For modern eyes, the eroticism surrounding stays in the eighteenth century can appears as a key to understand some of the aspects of femininity of this period. While both men and women wore stays in their youth, women in the eighteenth century displayed exaggerated curves. But although stays’ design was define by gender, they were not just to differentiate men and women. Indeed, the perception of their bodies’ self-image was not just given by men; it appeared first in the eyes of women. Thus femininity was also something they wanted to achieve but they would also compete with other women for this. This idea of competition was based on social classes, indeed “class distinctions sometimes overlapped with distinctions of gender, as working-class women were envisioned as being strong like men” (Valerie Steele, 2001, 48), while on the other hand, women from the aristocracy and bourgeoisie liked to think they were thinner and more delicate.

 

Stays with silk damask such as this one were appreciated by aristocratic ladies.

The picture above represents a corset that had been created for an aristocratic lady as the rich fabric and the color indicate. Upper-class women appreciated such creations as it created another distinction between them and working-class women. Therefore, stays were not just use to represent a woman’s honor but also “her sexuality, gender, class, beauty and vanity” (Valerie Steele, 2001, 21). Thus, stays were worn by every woman and were the basic part of a woman’s wardrobe, even if she was poor.

Criticism of the consequences of stays on women’s physiology

According to Lynn Sorge-English, “as an article of clothing […] stays played a vital role in establishing the visual aesthetic of eighteenth-century female clothing and the body” (Lynn Sorge-English, 2011, 2). Nevertheless, criticism of stays began to arise during the eighteenth century. While some preferred to not patronize women and not treat them as if they just were oppressed by fashion: “by patronizing the women of the past as passive victims of fashions, historians have ignored the reason why so many women are willing to wear corsets for so long”, (REFERENCE) others clearly believed that men were at fault: “if those women who lace tightly from a desire to please men, had found by experience that instead of rendering themselves more lovely, they were more disliked, they would have remained content as nature made them: so that the fault is more in the men than in women” (George Nicholson, 1797, p.14). Still, wearing tight stays had consequences on the bodies, because of the pressure on the ribcage, women could not breathe normally. Lung volume and digestion was restricted by the hard laced stays, and ladies often fainted at strong emotional affection. While it could be seen as a sign of a woman’s purity (since it meant the woman was not used to passion), it was also a clear sign of weakness caused by stays. For Nicholson, who quotes Rousseau: “Infirmity or sickness may excite our pity; but desire and pleasure require the bloom and vigor of health”.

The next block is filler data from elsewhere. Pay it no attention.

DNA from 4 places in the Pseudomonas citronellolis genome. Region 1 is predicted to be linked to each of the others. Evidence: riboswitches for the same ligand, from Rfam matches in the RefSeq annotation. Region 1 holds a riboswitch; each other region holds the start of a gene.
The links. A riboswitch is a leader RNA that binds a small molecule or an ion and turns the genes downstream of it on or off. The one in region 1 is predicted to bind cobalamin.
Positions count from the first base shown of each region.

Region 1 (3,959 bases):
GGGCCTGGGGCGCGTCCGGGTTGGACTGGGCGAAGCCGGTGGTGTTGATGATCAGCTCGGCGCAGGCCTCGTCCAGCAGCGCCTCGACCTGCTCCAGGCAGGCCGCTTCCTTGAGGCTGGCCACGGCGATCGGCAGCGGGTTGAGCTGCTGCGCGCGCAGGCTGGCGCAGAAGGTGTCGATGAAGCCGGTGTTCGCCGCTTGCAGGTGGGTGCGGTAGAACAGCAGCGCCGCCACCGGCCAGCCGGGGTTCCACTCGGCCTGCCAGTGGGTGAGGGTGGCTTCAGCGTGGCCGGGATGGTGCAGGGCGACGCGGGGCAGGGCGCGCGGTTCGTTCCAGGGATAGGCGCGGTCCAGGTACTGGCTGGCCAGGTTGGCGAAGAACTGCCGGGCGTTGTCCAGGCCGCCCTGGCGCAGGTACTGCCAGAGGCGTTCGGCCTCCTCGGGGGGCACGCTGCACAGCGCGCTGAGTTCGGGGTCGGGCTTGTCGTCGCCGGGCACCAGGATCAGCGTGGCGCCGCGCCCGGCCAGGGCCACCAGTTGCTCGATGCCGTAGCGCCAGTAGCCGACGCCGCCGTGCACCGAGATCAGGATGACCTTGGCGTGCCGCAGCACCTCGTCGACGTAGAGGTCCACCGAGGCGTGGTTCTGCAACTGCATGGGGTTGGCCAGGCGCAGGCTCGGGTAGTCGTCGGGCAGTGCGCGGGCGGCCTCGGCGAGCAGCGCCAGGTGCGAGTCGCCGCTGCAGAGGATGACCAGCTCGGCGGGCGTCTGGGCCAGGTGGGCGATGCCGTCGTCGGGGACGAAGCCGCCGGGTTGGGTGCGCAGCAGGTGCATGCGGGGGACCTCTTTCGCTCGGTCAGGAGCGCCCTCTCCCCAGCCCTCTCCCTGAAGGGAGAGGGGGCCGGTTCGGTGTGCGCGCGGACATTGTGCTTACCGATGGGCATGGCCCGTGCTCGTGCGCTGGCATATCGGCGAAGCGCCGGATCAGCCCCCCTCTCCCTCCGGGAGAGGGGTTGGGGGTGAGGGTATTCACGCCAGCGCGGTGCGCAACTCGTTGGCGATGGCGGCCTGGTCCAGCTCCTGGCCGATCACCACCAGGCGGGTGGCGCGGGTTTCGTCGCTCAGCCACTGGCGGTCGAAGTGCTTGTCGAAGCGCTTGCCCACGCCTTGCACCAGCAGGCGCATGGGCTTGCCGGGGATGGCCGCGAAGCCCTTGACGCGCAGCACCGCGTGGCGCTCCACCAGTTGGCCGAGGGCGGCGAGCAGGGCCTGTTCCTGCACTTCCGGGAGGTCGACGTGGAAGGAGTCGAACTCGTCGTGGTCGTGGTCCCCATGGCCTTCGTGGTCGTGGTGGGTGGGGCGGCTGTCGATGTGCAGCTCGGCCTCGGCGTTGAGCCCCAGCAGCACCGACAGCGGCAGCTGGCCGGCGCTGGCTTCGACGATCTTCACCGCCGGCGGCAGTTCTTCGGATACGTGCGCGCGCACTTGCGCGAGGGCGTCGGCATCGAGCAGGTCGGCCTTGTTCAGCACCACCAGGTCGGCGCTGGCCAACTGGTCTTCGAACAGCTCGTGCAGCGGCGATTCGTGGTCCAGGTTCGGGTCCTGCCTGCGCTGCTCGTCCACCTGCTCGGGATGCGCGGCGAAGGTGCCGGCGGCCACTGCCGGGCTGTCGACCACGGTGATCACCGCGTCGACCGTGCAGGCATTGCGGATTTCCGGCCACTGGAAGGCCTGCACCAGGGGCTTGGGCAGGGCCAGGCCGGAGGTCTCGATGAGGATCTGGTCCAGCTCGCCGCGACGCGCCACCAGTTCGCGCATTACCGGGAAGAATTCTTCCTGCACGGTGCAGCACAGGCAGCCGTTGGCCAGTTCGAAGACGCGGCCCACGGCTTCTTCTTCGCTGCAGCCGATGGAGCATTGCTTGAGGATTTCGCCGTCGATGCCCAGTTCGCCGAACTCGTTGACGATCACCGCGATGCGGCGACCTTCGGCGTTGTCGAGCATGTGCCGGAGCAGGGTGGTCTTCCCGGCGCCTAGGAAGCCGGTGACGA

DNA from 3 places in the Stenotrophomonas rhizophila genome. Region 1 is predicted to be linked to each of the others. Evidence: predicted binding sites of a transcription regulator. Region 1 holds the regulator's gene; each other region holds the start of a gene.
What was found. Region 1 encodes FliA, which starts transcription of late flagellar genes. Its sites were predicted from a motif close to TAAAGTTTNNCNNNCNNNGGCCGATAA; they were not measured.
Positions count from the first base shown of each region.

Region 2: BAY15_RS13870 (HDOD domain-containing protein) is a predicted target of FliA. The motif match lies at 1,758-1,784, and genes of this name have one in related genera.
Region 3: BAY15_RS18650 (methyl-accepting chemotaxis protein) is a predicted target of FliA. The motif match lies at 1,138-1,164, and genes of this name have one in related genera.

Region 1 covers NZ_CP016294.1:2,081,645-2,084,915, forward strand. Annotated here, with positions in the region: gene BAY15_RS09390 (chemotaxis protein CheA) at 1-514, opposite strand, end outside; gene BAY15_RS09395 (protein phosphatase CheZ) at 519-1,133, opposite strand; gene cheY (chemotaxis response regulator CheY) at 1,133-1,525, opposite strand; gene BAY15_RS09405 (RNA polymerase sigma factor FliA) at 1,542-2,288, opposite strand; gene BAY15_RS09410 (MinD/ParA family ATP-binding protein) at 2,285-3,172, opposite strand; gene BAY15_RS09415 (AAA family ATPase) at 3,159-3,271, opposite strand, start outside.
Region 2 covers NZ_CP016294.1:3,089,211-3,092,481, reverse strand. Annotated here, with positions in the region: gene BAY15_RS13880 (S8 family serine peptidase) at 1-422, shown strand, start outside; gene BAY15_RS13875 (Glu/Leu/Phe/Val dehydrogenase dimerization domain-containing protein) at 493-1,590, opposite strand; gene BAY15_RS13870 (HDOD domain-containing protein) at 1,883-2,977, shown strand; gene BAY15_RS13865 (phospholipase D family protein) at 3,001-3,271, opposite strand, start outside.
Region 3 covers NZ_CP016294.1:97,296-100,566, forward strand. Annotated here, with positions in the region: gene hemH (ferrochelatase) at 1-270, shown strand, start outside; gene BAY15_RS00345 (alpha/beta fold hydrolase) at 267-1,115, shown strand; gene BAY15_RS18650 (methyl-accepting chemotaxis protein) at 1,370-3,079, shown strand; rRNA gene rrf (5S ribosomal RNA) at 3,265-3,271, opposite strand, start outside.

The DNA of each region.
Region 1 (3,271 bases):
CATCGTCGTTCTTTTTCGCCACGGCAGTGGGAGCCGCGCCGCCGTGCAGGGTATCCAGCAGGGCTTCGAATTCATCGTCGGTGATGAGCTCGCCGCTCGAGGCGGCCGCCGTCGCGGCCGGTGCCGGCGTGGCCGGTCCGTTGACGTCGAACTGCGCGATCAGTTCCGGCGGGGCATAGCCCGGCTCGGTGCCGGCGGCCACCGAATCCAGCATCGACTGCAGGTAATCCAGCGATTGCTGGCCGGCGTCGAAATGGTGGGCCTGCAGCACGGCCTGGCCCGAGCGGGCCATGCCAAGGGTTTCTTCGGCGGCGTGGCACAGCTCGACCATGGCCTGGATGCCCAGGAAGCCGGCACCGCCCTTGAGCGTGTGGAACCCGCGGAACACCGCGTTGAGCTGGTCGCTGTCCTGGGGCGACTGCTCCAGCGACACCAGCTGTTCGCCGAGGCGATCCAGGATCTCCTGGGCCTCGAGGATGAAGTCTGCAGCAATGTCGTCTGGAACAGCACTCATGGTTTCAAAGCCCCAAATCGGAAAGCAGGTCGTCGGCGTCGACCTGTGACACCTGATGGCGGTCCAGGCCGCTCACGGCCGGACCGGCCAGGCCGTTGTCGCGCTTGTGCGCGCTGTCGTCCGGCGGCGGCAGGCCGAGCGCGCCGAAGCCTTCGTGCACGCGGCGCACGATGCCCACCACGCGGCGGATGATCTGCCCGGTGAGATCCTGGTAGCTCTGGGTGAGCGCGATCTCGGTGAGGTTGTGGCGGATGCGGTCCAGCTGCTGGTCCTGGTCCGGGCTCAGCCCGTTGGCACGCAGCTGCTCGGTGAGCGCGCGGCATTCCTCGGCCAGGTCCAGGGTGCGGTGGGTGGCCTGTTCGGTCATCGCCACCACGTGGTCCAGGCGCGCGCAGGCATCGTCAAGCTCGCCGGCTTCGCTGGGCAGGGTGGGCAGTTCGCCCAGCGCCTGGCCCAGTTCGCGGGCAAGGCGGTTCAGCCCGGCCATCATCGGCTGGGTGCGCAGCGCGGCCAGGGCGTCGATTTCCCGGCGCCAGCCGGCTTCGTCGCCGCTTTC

Because of their moral connotation and the influence of fashion, stays in eighteenth century Britain were the most importance piece of clothing a woman could, and had to, own. Not only did stays gave indication of a woman’s moral and social class, it also emphasized the curve of her gender (while “protecting” them with a solid and thick garment) and the concept of modesty which was seen as very feminine. Therefore, because of emphasize on women’s beauty, the symbolism, and the consequences of stays on the body, this garment managed to create a social body which emphasized the idea of a gender role and image. At the time,“easiness” was seen as the most important element of fashion. Yet, in order to wear clothes, people had to transform their body to a fashionable silhouette with uncomfortable garments and accessories. With the evolution of fashion, people chose to wear clothes that were more and more comfortable, thus leading to a gradual unfastening of stays and of clothes in general.

Bibliography:

Primary sources:

  • NICHOLSON, George, On Clothing, London, Eighteenth Century Collections Online, 1797
  • Stays, England, 1780-1789 (made), Victoria and Albert Museum
  • Woman’s Corset (Stays), England, circa 1730-1740, Los Angeles County Museum of Art
  • Stays, England, 1770-1790 (made), Victoria and Albert Museum
  • La Toilette, Pierre-Antoine Baudouin, 1771
  • A Rake’s Progress, William Hogarth, 1732

Secondary sources:

SORGE-ENGLISH Lynn, Stays and Body Image in London: The Staymaking Trade, 1680-1810 (The Body, Gender and Culture), Pickering & Chatto, 2011.

BAUMGARTEN Linda, What Clothes Reveal: The Language of Clothing in Colonial and Federal America: The Colonial Williamsburg Collection, Yale University Press, 2002

STEELE Valerie, The Corset: A Cultural History (Yale University Press, 2001)